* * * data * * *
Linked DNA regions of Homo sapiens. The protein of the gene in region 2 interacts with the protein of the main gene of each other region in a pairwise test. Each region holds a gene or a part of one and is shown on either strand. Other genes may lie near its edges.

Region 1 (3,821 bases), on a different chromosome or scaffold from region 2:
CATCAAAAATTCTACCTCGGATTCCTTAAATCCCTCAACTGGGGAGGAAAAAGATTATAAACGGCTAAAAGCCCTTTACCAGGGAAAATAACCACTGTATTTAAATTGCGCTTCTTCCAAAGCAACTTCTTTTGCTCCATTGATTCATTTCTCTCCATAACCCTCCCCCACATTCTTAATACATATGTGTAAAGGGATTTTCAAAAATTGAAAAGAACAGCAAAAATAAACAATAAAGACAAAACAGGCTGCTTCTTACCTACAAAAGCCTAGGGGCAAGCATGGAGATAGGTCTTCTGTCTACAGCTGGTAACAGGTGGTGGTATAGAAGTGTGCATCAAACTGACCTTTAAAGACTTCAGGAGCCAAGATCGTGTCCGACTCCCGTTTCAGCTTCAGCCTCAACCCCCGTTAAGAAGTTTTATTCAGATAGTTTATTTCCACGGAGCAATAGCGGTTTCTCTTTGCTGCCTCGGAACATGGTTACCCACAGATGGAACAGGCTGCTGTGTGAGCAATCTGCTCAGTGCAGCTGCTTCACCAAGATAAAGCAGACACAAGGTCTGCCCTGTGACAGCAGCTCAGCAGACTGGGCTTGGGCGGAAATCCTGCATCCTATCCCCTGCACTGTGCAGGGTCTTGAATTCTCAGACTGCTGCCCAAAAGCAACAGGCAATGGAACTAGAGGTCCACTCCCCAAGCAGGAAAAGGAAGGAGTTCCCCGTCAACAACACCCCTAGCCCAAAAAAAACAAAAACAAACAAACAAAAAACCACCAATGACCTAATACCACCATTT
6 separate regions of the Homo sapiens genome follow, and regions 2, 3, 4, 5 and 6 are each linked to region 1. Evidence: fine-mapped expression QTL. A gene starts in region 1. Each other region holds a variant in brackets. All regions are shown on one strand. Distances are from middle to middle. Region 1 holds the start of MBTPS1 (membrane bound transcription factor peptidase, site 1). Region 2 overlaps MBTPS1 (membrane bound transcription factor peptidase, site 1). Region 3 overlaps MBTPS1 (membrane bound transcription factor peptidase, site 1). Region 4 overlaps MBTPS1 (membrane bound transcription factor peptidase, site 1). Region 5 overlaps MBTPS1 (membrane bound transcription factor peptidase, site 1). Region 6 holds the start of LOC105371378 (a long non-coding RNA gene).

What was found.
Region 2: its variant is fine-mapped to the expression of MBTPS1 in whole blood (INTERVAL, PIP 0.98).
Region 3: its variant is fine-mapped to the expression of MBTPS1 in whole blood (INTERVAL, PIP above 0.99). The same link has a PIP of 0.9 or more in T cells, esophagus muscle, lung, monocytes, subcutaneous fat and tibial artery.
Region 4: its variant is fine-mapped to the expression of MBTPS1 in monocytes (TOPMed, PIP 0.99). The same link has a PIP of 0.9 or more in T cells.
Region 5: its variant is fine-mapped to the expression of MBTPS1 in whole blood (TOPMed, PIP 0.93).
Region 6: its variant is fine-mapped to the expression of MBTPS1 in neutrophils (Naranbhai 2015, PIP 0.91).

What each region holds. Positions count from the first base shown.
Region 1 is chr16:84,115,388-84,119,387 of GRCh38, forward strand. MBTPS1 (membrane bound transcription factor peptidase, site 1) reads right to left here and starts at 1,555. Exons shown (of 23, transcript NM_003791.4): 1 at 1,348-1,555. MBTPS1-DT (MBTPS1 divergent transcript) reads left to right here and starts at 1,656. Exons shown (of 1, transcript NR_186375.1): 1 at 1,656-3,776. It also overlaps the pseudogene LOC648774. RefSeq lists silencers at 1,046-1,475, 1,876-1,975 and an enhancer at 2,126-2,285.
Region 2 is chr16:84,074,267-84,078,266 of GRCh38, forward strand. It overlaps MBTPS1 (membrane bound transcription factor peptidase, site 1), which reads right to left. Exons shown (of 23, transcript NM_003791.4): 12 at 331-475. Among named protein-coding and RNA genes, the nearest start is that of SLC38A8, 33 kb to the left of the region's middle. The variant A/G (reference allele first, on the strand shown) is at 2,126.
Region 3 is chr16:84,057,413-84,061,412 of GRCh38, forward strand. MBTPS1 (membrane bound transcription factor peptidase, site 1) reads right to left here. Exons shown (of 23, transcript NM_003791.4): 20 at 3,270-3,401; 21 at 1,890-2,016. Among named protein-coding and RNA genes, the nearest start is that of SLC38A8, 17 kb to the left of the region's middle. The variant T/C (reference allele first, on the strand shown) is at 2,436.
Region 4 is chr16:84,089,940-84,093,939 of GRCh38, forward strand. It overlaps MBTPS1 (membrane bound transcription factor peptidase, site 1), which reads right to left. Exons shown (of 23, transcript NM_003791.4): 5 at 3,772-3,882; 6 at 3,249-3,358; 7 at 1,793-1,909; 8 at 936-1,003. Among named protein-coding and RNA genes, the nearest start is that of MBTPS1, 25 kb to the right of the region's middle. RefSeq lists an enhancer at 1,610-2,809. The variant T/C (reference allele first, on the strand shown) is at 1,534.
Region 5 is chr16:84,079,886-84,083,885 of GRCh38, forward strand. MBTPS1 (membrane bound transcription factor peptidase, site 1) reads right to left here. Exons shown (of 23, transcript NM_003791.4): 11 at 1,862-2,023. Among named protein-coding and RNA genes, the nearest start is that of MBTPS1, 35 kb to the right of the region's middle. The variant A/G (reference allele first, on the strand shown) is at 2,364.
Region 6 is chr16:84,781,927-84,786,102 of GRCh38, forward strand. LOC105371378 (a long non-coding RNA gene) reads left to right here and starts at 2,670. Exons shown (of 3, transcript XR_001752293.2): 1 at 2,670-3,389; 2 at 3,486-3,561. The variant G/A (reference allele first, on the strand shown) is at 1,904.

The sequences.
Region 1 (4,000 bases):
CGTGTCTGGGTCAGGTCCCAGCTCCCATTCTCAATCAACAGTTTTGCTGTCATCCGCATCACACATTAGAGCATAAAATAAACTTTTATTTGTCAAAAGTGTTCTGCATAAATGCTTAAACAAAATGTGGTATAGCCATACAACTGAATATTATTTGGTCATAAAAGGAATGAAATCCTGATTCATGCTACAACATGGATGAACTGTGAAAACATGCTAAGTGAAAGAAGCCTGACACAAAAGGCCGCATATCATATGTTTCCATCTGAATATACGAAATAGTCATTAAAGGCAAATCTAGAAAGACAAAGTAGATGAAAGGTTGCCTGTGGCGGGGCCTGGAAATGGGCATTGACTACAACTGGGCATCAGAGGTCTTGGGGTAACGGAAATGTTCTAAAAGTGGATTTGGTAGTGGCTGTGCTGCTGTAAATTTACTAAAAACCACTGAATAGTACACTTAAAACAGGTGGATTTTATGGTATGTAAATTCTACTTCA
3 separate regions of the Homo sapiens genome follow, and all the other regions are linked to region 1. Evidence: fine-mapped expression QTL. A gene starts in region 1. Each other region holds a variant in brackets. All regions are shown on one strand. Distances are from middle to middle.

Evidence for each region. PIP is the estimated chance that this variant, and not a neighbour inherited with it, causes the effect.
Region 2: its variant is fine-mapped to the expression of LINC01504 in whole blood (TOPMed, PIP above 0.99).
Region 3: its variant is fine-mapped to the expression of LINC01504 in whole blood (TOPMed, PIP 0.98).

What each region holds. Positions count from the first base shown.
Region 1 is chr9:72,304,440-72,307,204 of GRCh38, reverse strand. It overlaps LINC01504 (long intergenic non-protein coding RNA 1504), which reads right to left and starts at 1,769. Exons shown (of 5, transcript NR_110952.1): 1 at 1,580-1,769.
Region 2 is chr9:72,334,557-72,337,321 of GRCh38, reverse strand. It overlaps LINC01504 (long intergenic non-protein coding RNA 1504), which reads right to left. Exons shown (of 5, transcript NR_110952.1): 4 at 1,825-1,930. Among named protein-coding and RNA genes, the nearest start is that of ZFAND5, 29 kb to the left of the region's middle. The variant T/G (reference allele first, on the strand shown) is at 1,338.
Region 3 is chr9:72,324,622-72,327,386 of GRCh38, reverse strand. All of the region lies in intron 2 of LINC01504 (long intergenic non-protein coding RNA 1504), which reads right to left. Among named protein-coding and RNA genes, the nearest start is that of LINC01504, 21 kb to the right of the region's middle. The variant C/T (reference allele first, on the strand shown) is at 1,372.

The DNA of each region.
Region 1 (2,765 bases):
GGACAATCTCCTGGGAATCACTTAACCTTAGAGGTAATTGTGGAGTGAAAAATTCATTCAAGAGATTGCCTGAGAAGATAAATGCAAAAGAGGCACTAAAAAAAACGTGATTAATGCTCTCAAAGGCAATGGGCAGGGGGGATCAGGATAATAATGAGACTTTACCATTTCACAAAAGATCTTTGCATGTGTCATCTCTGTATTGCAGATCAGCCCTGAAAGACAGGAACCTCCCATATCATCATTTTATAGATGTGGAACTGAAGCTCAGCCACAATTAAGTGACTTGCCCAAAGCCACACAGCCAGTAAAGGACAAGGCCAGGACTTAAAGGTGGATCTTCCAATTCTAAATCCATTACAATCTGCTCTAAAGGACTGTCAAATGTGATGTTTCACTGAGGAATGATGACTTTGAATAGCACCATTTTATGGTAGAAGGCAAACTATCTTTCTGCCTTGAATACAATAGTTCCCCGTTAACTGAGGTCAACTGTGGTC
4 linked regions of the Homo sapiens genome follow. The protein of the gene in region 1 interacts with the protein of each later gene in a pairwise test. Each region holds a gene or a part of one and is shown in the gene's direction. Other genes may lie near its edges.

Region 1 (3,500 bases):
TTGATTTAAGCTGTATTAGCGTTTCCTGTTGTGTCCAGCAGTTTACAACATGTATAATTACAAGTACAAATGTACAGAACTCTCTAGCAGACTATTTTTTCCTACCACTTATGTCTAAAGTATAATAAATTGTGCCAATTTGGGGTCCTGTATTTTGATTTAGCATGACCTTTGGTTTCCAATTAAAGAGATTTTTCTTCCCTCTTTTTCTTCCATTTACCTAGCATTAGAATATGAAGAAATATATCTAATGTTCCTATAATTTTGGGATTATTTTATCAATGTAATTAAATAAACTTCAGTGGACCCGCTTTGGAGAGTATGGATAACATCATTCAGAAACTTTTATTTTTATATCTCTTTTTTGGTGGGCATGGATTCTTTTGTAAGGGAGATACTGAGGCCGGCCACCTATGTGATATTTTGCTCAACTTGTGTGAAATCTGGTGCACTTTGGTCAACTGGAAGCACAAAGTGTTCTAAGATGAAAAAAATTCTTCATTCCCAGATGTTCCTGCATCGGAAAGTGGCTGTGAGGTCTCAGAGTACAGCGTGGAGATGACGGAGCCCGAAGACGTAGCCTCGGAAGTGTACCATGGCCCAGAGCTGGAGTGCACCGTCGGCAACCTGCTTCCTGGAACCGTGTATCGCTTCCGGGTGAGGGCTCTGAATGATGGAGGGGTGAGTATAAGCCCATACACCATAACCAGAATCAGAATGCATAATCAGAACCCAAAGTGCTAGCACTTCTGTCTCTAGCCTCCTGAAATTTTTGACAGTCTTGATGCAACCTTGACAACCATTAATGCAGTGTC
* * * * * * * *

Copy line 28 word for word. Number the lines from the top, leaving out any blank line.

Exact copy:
Region 3 is chr9:72,324,622-72,327,386 of GRCh38, reverse strand. All of the region lies in intron 2 of LINC01504 (long intergenic non-protein coding RNA 1504), which reads right to left. Among named protein-coding and RNA genes, the nearest start is that of LINC01504, 21 kb to the right of the region's middle. The variant C/T (reference allele first, on the strand shown) is at 1,372.